Grammar can influence the perception of motion events
Different languages can have subtly different effects on the way we think and perceive, a phenomenon known as linguistic relativity. In a new paper in the journal Cognition, researcher Monique Flecken from the Max Planck Institute for Psycholinguistics, together with colleagues, shows that even when we are not speaking, the grammar of our native language may influence the way we perceive motion events.
Languages differ in how they describe motion events. For example, given a motion event, the grammar of English draws attention to the trajectory and endpoint of the motion event equally (for example, "a woman is walking along the road/towards a building"). German, in contrast, highlights endpoints ("a woman walks to a building"). Monique Flecken and colleagues used these differences between the two languages in an EEG experiment to examine whether grammatical patterns can influence the way people perceive such events.
In the study, Flecken, with colleagues Panos Athanasopoulos (Lancaster University), Jan Rouke Kuipers (University of Stirling) and Guillaume Thierry (Bangor University), measured the extent to which German and English participants allocated attention to trajectory and endpoint of motion events in a task in which they did not have to speak. Participants were presented with short animations of a dot travelling along a trajectory towards a geometrical shape (endpoint), followed by a picture symbolising the event. The relationship between animation and picture was manipulated in that there were different kinds of matches: sometimes the endpoint was of the same shape, sometimes the trajectory, and sometimes both. This made it possible to see whether speakers of different languages reacted differently to these matches, as measured by differences in their brain response.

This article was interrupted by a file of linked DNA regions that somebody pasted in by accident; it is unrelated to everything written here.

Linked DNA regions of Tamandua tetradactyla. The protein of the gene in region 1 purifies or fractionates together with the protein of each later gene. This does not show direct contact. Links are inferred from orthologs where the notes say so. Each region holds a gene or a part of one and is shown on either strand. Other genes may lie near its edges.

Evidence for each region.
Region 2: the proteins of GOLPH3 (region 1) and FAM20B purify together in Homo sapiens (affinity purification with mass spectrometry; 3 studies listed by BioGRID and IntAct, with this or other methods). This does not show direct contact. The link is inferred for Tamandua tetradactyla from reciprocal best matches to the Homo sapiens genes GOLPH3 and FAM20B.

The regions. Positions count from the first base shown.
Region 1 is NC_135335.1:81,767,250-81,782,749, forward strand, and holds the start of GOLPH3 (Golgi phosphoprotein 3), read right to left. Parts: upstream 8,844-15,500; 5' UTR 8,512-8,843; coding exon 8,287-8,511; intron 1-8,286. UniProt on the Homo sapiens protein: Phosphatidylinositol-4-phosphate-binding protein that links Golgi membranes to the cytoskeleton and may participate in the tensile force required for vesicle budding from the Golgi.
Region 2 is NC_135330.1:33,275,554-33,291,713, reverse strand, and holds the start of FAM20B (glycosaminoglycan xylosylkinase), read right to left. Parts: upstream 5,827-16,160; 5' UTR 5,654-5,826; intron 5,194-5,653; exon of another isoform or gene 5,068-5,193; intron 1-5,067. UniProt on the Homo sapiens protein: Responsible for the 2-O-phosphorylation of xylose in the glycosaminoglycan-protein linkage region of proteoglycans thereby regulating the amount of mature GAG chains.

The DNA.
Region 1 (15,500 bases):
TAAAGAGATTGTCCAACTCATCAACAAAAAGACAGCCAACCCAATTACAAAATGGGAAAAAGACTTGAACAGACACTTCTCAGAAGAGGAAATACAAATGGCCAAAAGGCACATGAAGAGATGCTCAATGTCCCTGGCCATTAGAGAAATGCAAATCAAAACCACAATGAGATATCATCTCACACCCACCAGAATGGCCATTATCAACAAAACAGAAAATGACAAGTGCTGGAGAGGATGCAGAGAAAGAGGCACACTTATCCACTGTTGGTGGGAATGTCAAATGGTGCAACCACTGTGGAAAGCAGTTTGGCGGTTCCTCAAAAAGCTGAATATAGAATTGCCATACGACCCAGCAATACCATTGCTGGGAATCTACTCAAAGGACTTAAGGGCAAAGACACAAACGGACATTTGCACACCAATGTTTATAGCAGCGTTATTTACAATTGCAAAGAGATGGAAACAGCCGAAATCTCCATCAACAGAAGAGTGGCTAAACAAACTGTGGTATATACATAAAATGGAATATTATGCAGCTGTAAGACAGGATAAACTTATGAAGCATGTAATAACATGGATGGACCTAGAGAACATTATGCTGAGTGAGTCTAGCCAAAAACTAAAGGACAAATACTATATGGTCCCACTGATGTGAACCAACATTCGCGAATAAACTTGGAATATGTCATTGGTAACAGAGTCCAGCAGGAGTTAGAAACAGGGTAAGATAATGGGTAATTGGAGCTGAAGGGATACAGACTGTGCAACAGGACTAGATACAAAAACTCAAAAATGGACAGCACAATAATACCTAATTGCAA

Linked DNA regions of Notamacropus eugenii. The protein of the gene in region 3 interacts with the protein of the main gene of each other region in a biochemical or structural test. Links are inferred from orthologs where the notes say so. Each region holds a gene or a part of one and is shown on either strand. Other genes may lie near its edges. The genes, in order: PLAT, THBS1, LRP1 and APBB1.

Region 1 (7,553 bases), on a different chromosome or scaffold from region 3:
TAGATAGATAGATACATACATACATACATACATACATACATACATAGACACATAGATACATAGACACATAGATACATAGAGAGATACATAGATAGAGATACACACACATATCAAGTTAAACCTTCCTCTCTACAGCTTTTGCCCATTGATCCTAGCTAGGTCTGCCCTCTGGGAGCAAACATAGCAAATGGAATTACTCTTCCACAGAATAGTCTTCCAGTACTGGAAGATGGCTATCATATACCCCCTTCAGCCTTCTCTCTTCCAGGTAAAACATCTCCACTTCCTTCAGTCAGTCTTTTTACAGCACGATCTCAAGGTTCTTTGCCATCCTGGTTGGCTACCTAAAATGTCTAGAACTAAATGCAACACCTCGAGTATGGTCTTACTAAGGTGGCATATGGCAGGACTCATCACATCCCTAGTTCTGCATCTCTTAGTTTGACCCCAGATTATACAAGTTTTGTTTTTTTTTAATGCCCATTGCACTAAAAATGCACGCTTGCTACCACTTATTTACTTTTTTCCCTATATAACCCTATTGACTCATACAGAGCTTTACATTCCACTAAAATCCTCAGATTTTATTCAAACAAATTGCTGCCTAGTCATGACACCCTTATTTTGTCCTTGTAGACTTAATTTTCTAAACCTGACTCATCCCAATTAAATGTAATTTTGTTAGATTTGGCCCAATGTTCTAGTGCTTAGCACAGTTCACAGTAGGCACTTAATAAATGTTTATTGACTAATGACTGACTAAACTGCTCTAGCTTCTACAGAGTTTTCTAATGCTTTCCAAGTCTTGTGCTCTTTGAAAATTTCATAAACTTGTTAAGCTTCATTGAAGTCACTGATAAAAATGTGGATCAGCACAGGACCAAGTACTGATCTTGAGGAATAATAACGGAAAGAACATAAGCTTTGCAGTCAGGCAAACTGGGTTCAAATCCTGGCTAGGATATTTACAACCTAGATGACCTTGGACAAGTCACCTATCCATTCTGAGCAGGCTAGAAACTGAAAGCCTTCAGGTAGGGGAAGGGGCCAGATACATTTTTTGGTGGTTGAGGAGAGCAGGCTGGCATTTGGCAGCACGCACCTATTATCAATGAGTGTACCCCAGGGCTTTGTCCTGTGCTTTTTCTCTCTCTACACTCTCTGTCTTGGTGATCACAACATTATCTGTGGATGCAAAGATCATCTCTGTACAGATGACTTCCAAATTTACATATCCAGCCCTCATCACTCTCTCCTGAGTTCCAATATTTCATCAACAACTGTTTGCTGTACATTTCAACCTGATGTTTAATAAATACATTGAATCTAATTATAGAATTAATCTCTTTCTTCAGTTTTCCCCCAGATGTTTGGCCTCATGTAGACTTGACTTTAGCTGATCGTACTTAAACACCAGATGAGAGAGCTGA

In a first experiment, German participants exhibited a more pronounced P300 brain wave in the endpoint match condition, compared to the trajectory match condition. English participants showed no P300 amplitude difference between these conditions. This shows that German participants allocated more attention to endpoints than English speakers, in accordance with the grammatical patterns of their language. Prior work has suggested that linguistic relativity effects may only occur when people are (silently) speaking or planning to speak. In a second experiment, Flecken and colleagues were able to show that this was unlikely.
Flecken explains: “Prior EEG studies have mainly focused on static domains like colour and location. Our work offers one of the clearest demonstrations yet that linguistic relativity extends to the domain of non-verbal motion perception.” So, even in a non-verbal context, the grammatical properties of a language, including the ways in which events are normally encoded in sentences, influence the way people perceive and attend to motion events.